How to count the string length of a form variable using PHP?

I have a simple form field <input type="text" name="test"> that submits a text string. The string is a 7 character combination of letters and numbers.  Using count() and strlen() contiuously produces '0' as a result.  What am I doing wrong?

Code at the top of my form processor:

<?php
$test= $_POST['test'];
$show_test_length = strlen ($test );
echo $show_test_length;

//I KNOW TEST IS BEING PASSED PROPERLY BECAUSE  THE FOLLOWING PRINTS THE VARIABLE BEING PASSED BY THE FORM

echo $test;
?>
evibesmusicAsked:
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Kiran SonawaneProject LeadCommented:
Try printing like this

echo $_POST['test'] . "  ===> " . strlen($_POST['test']);
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Ray PaseurCommented:
Use this, and please post the output here so we can see what we are dealing with.  One step at a time!
error_reporting(E_ALL);
var_dump($_POST);

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Dave BaldwinFixer of ProblemsCommented:
The main problem was that you had a space between 'strlen' and '('.  That is not a valid way to do it, must not have a space between the function name and the '('.

<!DOCTYPE HTML PUBLIC "-//W3C//DTD HTML 4.01 Transitional//EN"
 "http://www.w3.org/TR/html4/loose.dtd">

<html>
<head>
<title>PHPstrlen</title>
</head>
<body>
<h1>PHP strlen</h1>
<?php
error_reporting(E_ALL);
var_dump($_POST);
if(isset($_POST['submit'])) {
$test= $_POST['test'];
$show_test_length = strlen($test );
echo "<br>".$show_test_length;

//I KNOW TEST IS BEING PASSED PROPERLY BECAUSE  THE FOLLOWING PRINTS THE VARIABLE BEING PASSED BY THE FORM

echo "<br>".$test;
}
?>
<br>
<form action="#" method="post">
<input type="text" name="test" />
<input type="submit" name="submit" value="Submit" />
</form>
</body>
</html>

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gnemiCommented:
Whitespace doesnt matter in php.
<?php
	$_POST['test'] = "this is a test";
	$test= $_POST['test'];
	$show_test_length = strlen ($test );
	echo $show_test_length;
?>

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The code above returns 14.

The code works, check your logs for php errors.

By the way this code can be shortened to just 1 line with:
<?php echo strlen($_POST['test']); ?>

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Ray PaseurCommented:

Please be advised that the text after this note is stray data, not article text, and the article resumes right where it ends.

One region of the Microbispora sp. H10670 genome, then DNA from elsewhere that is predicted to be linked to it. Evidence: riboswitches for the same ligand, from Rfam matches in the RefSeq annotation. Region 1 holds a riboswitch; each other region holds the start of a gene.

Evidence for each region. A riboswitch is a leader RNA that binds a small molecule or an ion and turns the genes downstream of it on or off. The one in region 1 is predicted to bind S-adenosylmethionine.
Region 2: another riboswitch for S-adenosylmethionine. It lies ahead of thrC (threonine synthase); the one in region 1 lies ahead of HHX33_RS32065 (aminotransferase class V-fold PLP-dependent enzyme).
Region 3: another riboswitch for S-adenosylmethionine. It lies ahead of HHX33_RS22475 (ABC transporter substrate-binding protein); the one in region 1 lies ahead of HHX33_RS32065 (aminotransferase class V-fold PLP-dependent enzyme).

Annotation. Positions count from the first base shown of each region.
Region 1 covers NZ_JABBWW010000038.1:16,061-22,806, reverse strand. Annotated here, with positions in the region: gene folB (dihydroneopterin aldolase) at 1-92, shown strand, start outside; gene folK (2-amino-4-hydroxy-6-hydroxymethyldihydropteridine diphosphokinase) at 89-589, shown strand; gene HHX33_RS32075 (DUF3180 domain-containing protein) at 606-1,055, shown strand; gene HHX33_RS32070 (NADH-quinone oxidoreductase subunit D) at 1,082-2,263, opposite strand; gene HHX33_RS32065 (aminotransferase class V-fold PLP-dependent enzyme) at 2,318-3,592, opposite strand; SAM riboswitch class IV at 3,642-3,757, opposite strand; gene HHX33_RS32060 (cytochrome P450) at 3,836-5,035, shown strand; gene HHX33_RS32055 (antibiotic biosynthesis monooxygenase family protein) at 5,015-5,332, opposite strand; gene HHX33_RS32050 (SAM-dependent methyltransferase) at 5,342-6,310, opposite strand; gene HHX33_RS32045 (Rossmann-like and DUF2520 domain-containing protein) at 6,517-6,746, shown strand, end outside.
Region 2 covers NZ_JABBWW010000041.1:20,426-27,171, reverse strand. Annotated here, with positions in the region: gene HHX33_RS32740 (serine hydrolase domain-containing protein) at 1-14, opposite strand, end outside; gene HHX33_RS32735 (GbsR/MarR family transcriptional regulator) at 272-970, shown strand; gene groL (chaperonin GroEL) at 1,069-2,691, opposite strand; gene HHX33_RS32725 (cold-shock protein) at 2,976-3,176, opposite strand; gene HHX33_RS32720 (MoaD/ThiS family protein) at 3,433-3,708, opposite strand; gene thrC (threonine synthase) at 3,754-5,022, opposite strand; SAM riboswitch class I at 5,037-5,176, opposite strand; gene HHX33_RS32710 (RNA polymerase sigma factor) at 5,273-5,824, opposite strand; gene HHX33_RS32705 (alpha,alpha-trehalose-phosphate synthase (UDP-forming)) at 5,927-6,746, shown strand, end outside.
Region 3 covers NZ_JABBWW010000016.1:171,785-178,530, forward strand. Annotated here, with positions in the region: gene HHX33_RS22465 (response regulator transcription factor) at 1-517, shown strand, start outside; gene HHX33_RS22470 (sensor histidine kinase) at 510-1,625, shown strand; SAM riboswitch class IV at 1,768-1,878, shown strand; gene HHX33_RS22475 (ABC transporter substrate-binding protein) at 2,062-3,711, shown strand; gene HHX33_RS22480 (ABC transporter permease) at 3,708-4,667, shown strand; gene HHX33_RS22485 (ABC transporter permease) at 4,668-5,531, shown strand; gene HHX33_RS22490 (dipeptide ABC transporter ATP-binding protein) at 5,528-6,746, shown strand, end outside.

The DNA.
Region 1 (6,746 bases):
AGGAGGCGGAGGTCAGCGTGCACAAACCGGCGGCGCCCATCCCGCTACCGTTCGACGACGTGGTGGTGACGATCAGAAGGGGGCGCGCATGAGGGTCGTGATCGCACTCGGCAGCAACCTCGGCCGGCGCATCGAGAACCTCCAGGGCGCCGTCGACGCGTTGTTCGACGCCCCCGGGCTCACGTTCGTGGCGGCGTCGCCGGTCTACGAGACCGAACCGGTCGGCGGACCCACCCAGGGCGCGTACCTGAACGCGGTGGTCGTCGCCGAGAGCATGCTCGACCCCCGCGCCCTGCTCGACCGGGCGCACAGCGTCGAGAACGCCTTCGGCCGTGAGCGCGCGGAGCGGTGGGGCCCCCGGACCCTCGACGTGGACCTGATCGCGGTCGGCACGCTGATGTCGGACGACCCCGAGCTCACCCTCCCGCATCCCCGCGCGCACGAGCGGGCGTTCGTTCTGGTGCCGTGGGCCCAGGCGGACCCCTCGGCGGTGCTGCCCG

I expect what we will find here is that the output of var_dump() will show both the length and data type of the elements of the $_POST array.  Most likely the error is in another place, perhaps because of an incorrect variable assignment.  The use of error_reporting(E_ALL) will help us catch typographical errors and misspellings.

This sort of error can arise because the form used the GET method instead of the POST method.  And the PHP installation has "register_globals" set to "on" so the external variables are injected into the local scope. Thus $_GET['test'] (or $_COOKIE['test'] for that matter) causes $test to appear in the namespace and local scope.  When you couple that with the unfortunate fact that PHP suppresses Notice messages by default, you get a recipe for confusion.  Reliance on an undefined variable or array index is only a Notice-level condition.  So PHP may be (1) injecting variables into your script without notice and (2) letting your script rely on an undefined variable without notice.  Pretty thick-headed implementation, if you ask me.  But that is PHP!
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evibesmusicAuthor Commented:
@all:

Thank you for your assistance.  You suggestions to use var_dump() and Ray's last comment definitely taught me a few things. Dave's comment also brings to light the importance of clean PHP syntax which I need to improve upon.

The error was occurring due to where the variable call was placed in my script. The variable declaration was placed before a PHP redirect. The resulting redirect made my script pass over the variable call so it was technically not registering.  Using var_dump() made me see this.

I'm sorry to waste your time but, it was truly a learning experience and I do appreciate your coding examples and further explanation.

Cheers!
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Ray PaseurCommented:
Thanks for the points. It's not a waste of time at all.  I sometimes think var_dump() is my best friend and I'm glad to share that friend with you ;-)
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